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Wednesday, 21 November, 2018

No pressure on us to build on course says council

One of Friday's selections comes from Kempton
1 of 1

A senior planner has insisted Spelthorne Borough Council is under no extra pressure from the government to develop any of its green belt land on which Kempton sits, and may be able to meet all its housing needs in urban areas.

The 'call for sites' by the local authority, to identify potential areas for development in the borough, was pinpointed as one of the main drivers behind plans by the Jockey Club to raise at least £100 million by bulldozing the home of the King George VI Chase and replacing it with 3,000 houses.

But John Brooks, assistant head of planning for the council, stressed this was not a special plea but a standard procedure as part of the creation of a new local plan the authority intends to publish in 2020.

The list of sites, including Kempton, is now being assessed, with a report into their suitability planned for the end of the year.

Many hats are in the ring

He said: “Kempton Park have done the best to sell the merits of their site. I think the tenor of what has been put forward is that there is a housing need that has to be met and this site is obvious. But we have many other people putting forward sites. It might be we can meet all of our need in the urban areas.

“The fact a site has been put forward does not oblige you to agree with it or put it in the plan. For every authority, when you do a call for sites, you get all sorts put forward, some with a blaze of publicity by the promoter, as in this case.

“We’re assessing all the land that might be appropriate for development. There are certainly some kinds of sites that aren't appropriate at all. We’re also assessing housing needs. The call for sites is just a strand of the evidence we pull together. We probably update it on an annual basis.”

No tightening of green belt

All the Kempton land owned by Jockey Club Racecourses has been in the green belt since 1956 and Brooks does not envisage any change to its protected status.

He said: “What you want to establish is how many sites in the area you can develop in line with your policies on things like flooding and the green belt. We’re doing a green belt assessment, not a review. A review implies you're looking to try to release [land]. An assessment is a rechecking of whether the various elements of the green belt in Spelthorne are performing a green belt function.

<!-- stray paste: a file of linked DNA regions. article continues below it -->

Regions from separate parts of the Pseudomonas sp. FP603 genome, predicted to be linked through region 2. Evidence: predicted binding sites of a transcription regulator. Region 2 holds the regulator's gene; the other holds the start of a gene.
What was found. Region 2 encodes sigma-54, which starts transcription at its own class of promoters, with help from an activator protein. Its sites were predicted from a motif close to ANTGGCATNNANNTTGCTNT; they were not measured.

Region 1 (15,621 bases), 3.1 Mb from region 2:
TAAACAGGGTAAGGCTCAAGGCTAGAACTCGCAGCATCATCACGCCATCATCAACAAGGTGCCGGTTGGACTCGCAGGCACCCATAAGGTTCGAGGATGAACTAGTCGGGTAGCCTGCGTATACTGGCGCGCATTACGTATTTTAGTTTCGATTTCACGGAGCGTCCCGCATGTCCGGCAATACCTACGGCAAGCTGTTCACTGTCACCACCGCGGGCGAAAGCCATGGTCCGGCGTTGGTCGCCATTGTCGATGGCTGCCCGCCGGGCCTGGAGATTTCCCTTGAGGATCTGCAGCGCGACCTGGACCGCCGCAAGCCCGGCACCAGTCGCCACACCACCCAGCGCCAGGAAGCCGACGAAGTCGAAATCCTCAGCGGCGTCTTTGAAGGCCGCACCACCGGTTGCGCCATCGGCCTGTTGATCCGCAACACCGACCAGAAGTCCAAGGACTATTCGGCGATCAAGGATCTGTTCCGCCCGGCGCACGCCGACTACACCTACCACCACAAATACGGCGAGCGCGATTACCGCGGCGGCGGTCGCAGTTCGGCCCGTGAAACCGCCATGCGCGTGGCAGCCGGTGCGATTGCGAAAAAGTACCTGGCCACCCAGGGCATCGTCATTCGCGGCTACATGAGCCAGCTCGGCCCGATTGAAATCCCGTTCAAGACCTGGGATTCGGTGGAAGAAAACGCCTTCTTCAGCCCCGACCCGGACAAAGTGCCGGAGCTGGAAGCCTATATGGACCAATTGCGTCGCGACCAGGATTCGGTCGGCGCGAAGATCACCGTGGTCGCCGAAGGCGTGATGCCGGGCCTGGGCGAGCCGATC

"It’s getting up-to-date evidence. And I don’t see there being any fundamental change to our green belt arising from it. We’re not doing a study because there are doubts about our green belt. 

“The government’s policy on green belts hasn't changed. There's no saying that if you have a housing need you have to build whatever, whether it’s green belt or not. The government isn't trying to roll back the green belt. So there is no compulsion on us to release green belt.”

Key talks loom

The Racehorse Owners Association and National Trainers Federation are set to meet Jockey Club group chief executive Simon Bazalgette for talks this month.

The Horsemen’s Group discussed the Jockey Club's plans, which include a new all-weather track being built at Newmarket, at its board meeting on Wednesday.

HG chairman and Jockey Club member Philip Freedman said: “There is an acceptance there needs to be development at Kempton. The question is, does it need to be the whole track?

“If it was £1 billion being generated rather than £100 million, it would be an easier case to make. If you were told you could have Kempton or £1bn, you'd take £1bn. So one of the issues is, is there any likelihood of more money being generated?”

There is fierce local opposition to the plans, as there was with the Hatchfield proposals in Newmarket, and the Keep Kempton Green pressure group has appointed a barrister to represent its views. Spokesman Alan Doyle said: “100 per cent of people around here don’t want this.”

Mixed views

Sir Evelyn de Rothschild, a former chairman of United Racecourses, one-time owner of Kempton, became the first member of the Jockey Club to publicly criticise the proposal when he condemned plans to sell the track as an "act of cultural vandalism".

Fellow Jockey Club member Teddy Grimthorpe, racing manager to Khalid Abdullah, said: “We need to see the nuts and bolts of the project, like how much it's going to raise, and then how that money will be put to best use.

"If there was a good argument for keeping Kempton, I would like to see it. I’m broadly supportive of the plans but would be happy to be persuaded either way.”

The government is not trying to roll back the green belt. So there is no compulsion on us to release green belt

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